Discovery Park Undergraduate Research Internship Program

"Journalists Under Threat: Does Economic Anxiety Change the Way Journalists Report About Terrorism?"

About the Project

Project Time & Type:
Summer 2017 - DURI
Research area(s):
Global Security
Project Description:
The news influences people’s sense of security from terrorism, the counterterrorism policies people support, and what they know to be true about the world. We want to learn about what influences the influencers. Specifically, we examine whether journalists who experience either economic anxiety in their jobs or who are anxious about the US economy allow these concerns to influence their work by reporting about terrorism in more negative terms. Social scientists argue journalists respond to economic pressure with more negative reporting because negativity helps sell the news. Journalists, however, reject this idea, saying they rely on reporting standards that do not change in response to economic conditions. We want you to help us put this debate to the test. First, using automated computer text analysis methods, we explore how the tone of actual news articles on terrorism vary through time and across newspapers. Second, using an experimental design, we examine whether economic anxiety causes journalists to change the way they report on a hypothetical terrorist attack. Journalists will be recruited at journalism conferences and via e-mail. Economic anxiety will be stimulated by asking participants to reflect on aspects of the news industry or the national economy that make them anxious. Effects on reporting will be gauged using: 1) the number of negative words journalists write; 2) the headlines journalists propose; and 3) where reporters believe their articles would appear in newspapers (e.g., front or interior page). We will also study whether journalists experiencing economic anxiety are inclined to include unverifiable information (i.e., potentially “fake news”) in their reports.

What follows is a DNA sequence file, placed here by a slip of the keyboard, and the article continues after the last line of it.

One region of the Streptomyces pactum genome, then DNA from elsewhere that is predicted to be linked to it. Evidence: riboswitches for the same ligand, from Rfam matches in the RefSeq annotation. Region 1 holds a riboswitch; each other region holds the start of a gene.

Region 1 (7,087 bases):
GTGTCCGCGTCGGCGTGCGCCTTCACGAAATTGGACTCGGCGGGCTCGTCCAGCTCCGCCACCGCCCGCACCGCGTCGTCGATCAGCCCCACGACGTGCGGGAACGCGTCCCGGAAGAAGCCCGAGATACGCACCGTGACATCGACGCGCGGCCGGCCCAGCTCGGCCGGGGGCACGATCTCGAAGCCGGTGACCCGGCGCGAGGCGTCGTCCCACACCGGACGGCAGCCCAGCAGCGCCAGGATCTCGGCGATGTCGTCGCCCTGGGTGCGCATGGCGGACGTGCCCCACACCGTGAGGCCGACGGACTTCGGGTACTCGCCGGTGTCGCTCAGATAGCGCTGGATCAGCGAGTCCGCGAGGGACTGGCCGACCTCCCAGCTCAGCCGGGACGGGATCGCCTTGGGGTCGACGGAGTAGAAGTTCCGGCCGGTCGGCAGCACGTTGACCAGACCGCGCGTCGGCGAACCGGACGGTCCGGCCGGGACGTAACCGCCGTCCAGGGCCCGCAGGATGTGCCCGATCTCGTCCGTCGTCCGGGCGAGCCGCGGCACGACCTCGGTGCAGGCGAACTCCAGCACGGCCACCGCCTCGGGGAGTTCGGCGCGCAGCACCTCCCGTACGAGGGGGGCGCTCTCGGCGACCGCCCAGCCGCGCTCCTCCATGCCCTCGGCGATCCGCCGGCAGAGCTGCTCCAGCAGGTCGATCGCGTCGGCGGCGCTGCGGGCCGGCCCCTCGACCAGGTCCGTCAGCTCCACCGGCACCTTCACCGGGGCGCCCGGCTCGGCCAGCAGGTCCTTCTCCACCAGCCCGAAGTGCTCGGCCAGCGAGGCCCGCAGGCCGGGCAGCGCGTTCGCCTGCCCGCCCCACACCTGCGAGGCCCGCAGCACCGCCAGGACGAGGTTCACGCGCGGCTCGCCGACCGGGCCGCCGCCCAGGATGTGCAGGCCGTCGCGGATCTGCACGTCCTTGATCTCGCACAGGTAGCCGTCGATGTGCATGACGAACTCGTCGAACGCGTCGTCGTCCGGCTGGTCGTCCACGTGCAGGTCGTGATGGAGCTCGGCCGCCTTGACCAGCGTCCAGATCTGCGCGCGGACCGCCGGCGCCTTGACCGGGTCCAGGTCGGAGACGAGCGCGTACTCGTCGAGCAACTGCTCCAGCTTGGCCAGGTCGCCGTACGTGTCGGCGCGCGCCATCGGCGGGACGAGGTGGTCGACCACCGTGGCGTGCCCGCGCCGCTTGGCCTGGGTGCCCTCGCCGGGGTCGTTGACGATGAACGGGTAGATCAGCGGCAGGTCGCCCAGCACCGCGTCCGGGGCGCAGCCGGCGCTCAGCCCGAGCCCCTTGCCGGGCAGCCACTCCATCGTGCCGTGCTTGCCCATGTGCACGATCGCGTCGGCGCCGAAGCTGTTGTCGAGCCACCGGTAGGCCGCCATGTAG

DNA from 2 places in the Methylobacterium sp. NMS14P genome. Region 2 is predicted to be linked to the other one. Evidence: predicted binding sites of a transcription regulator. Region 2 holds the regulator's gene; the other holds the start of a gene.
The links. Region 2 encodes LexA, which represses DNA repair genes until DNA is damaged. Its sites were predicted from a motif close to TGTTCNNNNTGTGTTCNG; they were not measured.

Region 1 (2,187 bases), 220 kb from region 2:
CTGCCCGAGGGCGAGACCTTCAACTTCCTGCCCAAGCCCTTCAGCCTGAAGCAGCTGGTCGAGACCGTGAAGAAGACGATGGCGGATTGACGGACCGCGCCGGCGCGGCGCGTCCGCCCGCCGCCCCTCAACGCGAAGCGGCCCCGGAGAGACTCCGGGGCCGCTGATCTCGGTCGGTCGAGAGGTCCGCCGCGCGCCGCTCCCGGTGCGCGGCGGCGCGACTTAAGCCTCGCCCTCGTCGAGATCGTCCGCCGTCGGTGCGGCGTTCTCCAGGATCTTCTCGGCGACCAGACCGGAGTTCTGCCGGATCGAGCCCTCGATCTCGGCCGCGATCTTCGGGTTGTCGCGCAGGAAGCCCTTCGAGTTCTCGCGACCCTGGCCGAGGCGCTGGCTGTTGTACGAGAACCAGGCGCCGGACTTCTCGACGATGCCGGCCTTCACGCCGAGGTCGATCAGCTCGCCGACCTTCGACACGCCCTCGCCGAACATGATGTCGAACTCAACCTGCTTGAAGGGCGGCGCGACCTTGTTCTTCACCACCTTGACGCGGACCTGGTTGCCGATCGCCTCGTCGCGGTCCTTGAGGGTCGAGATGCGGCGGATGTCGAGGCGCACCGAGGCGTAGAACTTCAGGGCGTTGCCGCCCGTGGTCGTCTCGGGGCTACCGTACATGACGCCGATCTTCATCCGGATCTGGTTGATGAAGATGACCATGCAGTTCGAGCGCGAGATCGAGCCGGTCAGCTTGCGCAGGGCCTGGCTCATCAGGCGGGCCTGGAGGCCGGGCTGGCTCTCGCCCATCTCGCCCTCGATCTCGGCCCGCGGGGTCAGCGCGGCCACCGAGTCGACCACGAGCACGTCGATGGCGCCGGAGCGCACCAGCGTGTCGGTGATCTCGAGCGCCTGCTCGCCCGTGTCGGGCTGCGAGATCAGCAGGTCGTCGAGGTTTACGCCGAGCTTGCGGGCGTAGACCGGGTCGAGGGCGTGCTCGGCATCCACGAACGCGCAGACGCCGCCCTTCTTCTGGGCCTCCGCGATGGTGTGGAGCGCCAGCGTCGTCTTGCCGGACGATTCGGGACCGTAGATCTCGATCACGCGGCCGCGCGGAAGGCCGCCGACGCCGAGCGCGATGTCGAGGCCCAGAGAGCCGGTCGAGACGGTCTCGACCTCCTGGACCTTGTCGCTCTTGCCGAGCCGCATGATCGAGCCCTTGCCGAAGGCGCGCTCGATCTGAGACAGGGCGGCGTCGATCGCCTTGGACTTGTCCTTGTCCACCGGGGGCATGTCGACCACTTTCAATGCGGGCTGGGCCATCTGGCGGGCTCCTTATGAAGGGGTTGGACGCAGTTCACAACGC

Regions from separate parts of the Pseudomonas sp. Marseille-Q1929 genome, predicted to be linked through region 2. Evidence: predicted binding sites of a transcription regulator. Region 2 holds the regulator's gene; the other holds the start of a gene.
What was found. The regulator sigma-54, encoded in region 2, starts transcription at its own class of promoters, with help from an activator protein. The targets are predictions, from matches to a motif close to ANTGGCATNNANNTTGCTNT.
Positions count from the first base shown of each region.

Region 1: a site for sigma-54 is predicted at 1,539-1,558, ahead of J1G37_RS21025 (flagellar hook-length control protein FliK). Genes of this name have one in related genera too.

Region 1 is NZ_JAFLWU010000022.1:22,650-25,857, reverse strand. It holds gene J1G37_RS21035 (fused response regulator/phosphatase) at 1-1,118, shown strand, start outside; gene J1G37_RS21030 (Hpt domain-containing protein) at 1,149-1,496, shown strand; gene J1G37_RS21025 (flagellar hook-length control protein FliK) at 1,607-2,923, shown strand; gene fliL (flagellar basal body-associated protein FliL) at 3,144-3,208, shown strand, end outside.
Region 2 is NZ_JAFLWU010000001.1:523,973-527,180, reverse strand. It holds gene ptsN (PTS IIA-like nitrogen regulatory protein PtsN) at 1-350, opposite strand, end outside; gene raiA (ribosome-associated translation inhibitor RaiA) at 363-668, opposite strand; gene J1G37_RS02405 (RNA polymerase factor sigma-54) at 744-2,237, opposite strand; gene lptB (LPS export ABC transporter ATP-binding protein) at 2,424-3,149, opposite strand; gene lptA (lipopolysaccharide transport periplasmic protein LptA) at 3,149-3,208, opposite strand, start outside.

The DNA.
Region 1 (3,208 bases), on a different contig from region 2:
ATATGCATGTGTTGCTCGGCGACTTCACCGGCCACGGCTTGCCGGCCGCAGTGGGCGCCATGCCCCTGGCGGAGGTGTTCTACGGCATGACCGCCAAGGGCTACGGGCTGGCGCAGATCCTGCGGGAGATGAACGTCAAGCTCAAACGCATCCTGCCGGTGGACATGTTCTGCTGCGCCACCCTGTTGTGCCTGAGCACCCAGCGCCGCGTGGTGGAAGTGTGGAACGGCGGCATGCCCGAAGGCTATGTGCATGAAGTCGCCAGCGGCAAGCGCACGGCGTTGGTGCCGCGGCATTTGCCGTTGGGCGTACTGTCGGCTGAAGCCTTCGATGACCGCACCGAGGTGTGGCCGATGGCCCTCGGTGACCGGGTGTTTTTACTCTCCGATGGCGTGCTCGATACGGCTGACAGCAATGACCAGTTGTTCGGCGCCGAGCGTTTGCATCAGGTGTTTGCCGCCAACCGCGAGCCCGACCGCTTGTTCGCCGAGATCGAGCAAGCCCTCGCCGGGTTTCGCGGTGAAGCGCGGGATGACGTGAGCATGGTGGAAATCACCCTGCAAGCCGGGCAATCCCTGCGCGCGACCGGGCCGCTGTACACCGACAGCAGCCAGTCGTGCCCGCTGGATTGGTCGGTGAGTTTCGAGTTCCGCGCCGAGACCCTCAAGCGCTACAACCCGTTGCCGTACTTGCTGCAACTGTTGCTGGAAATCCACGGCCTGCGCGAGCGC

Expected Student Contributions:
The summer intern will be involved in critical preparatory work for this project. First, the student will design an algorithm to identify and download articles on terrorism that are archived by databases, like Lexis Academic and ProQuest Newsstand. Second, the student will also work on developing the experiment designed for professional journalists. Finally, the student will assist with recruiting research participants for the experiment via e-mail and social media.
Related Website(s):
Students can read a working paper relating to this project and other work by Hoffman and Jengelley at
Desired Qualifications:
This position requires a student with either a computer science background and/or strong coding skills. Some statistical training and basic knowledge of statistical packages like R and STATA is desireable. Good oral and written communication are also a plus. All majors with these qualifications are welcome to apply.
Estimated Weekly Hours:
Department awards independent research credits for this project?
Yes, 3 credit hours

Professor in Charge

Hoffman, Aaron
political science

Student Supervisor

Aaron M. Hoffman
Associate Professor

Cooperating Faculty

Erin Hennes
Department of Psychological Sciences
Dwaine Jengelley
Honors College